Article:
Business owners get a helping hand post-pandemic through Experimental Acres

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‘Trying to balance COVID-19, being a new mom, and working full-time…it was just too challenging. It was basically just keeping the plants alive’

WELLINGTON COUNTY‒ Some small businesses across Wellington County are feeling the brunt of mental health pivoting back into post-pandemic life.

One of these businesses is Tullamore Lavender Co. (TLC), an 80-acre farm home to 2000 lavender plants in Arthur owned and operated by Stephanie Craig and her husband, Steven Larmer. While Craig didn’t always want to farm, escaping to the city from his family’s dairy farm as a young adult, he “felt called back to nature,” after working in communications at the University of Guelph.

“I was surrounded by all these interesting advances around how we use farming as a tool to feed people but also make the environment healthier and I was called back,” said Craig. “I was attracted to trying to do farming differently and creatively, but also selfishly, (Arthur) is a beautiful place to live. Maybe not when you’re 16, but certainly when you’re 36.”

Craig realized if she “wanted to make a go of it,” she needed to “take a bet” on herself and try her “other dream full-time.” Starting with a test plot in 2019, Craig began selling products at markets before their first big planting in 2020, when “things just stalled.”

“(Lavender farming) is great because I get to do the creative side as well as get my dirty hands growing a cool plant but it also makes it hard to do as a side job,” said Craig. “We started thinking (growing lavender) was an easy way to do (small-scale) farming and then you get in the effort of it and realize it may be a little more complicated than the internet says.”

Since lavender isn’t an essential crop, Craig has had to create his own market; inventing products and making connections with local businesses to slowly grow their customer base.

“Trying to balance COVID-19, being a new mom, and working full-time…it was just too challenging. It was basically just keeping the plants alive,” said Craig. “But while our business has grown very slowly, it’s also one of those things where we see more potential each time we harvest or have a new collaboration.”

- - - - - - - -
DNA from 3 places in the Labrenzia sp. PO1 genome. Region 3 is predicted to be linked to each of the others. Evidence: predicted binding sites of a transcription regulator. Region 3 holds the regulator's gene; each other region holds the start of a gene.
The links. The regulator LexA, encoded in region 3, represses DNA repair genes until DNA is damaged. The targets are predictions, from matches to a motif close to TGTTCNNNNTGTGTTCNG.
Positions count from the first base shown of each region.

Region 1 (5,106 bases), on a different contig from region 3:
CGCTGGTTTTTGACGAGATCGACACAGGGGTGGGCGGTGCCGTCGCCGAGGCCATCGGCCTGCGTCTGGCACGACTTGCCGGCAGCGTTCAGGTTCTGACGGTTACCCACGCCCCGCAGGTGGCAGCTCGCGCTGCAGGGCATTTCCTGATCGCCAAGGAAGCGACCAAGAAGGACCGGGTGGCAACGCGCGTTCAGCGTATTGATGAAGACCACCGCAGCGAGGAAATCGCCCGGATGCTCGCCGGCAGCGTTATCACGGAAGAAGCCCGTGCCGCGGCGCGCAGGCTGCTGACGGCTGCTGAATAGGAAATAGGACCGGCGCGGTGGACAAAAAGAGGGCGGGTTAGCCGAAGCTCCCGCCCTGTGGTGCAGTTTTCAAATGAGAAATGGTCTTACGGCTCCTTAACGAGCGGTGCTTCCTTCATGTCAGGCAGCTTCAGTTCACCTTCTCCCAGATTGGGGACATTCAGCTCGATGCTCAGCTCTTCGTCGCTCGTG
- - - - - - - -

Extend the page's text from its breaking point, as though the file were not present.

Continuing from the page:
According to Kristel Manes, the executive director of Business Center Guelph-Wellington, a non-profit that advises new entrepreneurs, many of their conversations with business owners have focused on mental health since 2020.

“A lot of clients were just struggling with and just needed some time to talk to somebody, to be able to share. We’ve had a lot of crying, sadness, sorrow,” said Manes, during her presentation at the Center Wellington council. “(But) there’s also been a lot of businesses who started, and navigated COVID-19 and are now finding ways to successfully pivot out.”

One way TLC pivoted was by joining the Wellington County Experimental Acres pilot in 2023, which provides small agricultural businesses with support for the first year of trying new farming practices on a small scale.

“Every time you till you lose a little bit of (natural soil) and it’s very hard to replenish,” said Craig. “Our theory is that we can plant directly into the plastic without doing any tilling, preserving the soil structure and helping with drainage.”

Whereas conventional lavender farming calls for tilling, Craig’s method uses sheets of black plastic to insulate the soil as well as form a weed barrier. The challenge is that the couple must wait an entire year before planting their next crop.

“You’re basically using the plants that were there before as compost to help feed the soil,” said Craig. “But we really feel like this could be a big game changer… for people who don’t have access to tractors or large equipment so they don’t have to worry about plowing, they just need time.”

Currently, the general public cannot visit the TLC farm but the hope is that the doors will be fully open for visitation next year when the first round of planting is completed. The farm does offer private tours and can host local community groups.

“People are so experience-oriented now, which makes sense. We’re trying to catch up on two lost years,” said Craig. “But I want to challenge the idea that… I have to open the farm up and compete to bring hundreds of thousands of people here. (I want to) get to know my customers so they can drop their shoulders and relax when they arrive.”

Isabel Buckmaster is the Local Journalism Initiative reporter for GuelphToday. LJI is a federally funded program.

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